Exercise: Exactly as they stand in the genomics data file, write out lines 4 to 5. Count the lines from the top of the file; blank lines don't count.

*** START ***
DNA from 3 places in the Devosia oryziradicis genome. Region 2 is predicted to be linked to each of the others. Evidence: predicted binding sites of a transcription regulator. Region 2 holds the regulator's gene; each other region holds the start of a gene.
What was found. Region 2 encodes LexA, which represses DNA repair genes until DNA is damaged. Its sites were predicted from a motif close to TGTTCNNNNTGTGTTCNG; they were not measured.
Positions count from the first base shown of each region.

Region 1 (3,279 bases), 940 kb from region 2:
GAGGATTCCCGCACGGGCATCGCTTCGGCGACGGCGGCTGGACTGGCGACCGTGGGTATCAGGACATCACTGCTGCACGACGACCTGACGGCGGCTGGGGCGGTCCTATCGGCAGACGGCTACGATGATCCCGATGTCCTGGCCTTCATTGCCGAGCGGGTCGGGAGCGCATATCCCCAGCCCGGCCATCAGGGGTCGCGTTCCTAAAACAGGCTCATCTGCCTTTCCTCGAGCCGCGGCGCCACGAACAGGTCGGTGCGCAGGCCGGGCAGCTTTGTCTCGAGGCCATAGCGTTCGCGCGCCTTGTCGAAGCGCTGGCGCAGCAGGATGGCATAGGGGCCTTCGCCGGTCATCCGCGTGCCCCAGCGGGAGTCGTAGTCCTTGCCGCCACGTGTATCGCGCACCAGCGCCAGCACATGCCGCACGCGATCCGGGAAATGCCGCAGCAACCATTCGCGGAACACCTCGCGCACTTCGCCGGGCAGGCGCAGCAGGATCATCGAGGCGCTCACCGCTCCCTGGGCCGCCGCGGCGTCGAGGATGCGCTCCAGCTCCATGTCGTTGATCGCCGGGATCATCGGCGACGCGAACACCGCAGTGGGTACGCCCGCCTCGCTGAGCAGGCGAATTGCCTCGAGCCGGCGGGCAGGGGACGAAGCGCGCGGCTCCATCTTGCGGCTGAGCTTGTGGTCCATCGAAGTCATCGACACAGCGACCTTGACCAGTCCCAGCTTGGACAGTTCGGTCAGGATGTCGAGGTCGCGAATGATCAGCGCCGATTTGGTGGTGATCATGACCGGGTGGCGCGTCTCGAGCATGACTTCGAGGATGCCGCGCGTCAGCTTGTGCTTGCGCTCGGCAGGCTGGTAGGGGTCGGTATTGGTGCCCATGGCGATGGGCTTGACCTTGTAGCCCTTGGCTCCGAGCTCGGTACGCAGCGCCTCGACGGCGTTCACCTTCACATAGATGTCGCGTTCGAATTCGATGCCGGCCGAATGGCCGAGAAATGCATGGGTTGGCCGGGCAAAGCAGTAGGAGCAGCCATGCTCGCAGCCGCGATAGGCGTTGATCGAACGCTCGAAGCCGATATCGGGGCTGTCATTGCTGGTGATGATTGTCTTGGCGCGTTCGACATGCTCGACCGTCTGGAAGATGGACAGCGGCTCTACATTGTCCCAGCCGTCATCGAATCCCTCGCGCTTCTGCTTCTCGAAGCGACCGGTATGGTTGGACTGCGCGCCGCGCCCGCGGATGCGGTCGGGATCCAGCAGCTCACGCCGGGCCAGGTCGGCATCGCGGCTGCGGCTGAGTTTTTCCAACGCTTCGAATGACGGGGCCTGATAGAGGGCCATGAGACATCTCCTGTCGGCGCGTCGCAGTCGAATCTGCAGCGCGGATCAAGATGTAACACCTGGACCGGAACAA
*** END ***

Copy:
Region 1 (3,279 bases), 940 kb from region 2:
GAGGATTCCCGCACGGGCATCGCTTCGGCGACGGCGGCTGGACTGGCGACCGTGGGTATCAGGACATCACTGCTGCACGACGACCTGACGGCGGCTGGGGCGGTCCTATCGGCAGACGGCTACGATGATCCCGATGTCCTGGCCTTCATTGCCGAGCGGGTCGGGAGCGCATATCCCCAGCCCGGCCATCAGGGGTCGCGTTCCTAAAACAGGCTCATCTGCCTTTCCTCGAGCCGCGGCGCCACGAACAGGTCGGTGCGCAGGCCGGGCAGCTTTGTCTCGAGGCCATAGCGTTCGCGCGCCTTGTCGAAGCGCTGGCGCAGCAGGATGGCATAGGGGCCTTCGCCGGTCATCCGCGTGCCCCAGCGGGAGTCGTAGTCCTTGCCGCCACGTGTATCGCGCACCAGCGCCAGCACATGCCGCACGCGATCCGGGAAATGCCGCAGCAACCATTCGCGGAACACCTCGCGCACTTCGCCGGGCAGGCGCAGCAGGATCATCGAGGCGCTCACCGCTCCCTGGGCCGCCGCGGCGTCGAGGATGCGCTCCAGCTCCATGTCGTTGATCGCCGGGATCATCGGCGACGCGAACACCGCAGTGGGTACGCCCGCCTCGCTGAGCAGGCGAATTGCCTCGAGCCGGCGGGCAGGGGACGAAGCGCGCGGCTCCATCTTGCGGCTGAGCTTGTGGTCCATCGAAGTCATCGACACAGCGACCTTGACCAGTCCCAGCTTGGACAGTTCGGTCAGGATGTCGAGGTCGCGAATGATCAGCGCCGATTTGGTGGTGATCATGACCGGGTGGCGCGTCTCGAGCATGACTTCGAGGATGCCGCGCGTCAGCTTGTGCTTGCGCTCGGCAGGCTGGTAGGGGTCGGTATTGGTGCCCATGGCGATGGGCTTGACCTTGTAGCCCTTGGCTCCGAGCTCGGTACGCAGCGCCTCGACGGCGTTCACCTTCACATAGATGTCGCGTTCGAATTCGATGCCGGCCGAATGGCCGAGAAATGCATGGGTTGGCCGGGCAAAGCAGTAGGAGCAGCCATGCTCGCAGCCGCGATAGGCGTTGATCGAACGCTCGAAGCCGATATCGGGGCTGTCATTGCTGGTGATGATTGTCTTGGCGCGTTCGACATGCTCGACCGTCTGGAAGATGGACAGCGGCTCTACATTGTCCCAGCCGTCATCGAATCCCTCGCGCTTCTGCTTCTCGAAGCGACCGGTATGGTTGGACTGCGCGCCGCGCCCGCGGATGCGGTCGGGATCCAGCAGCTCACGCCGGGCCAGGTCGGCATCGCGGCTGCGGCTGAGTTTTTCCAACGCTTCGAATGACGGGGCCTGATAGAGGGCCATGAGACATCTCCTGTCGGCGCGTCGCAGTCGAATCTGCAGCGCGGATCAAGATGTAACACCTGGACCGGAACAA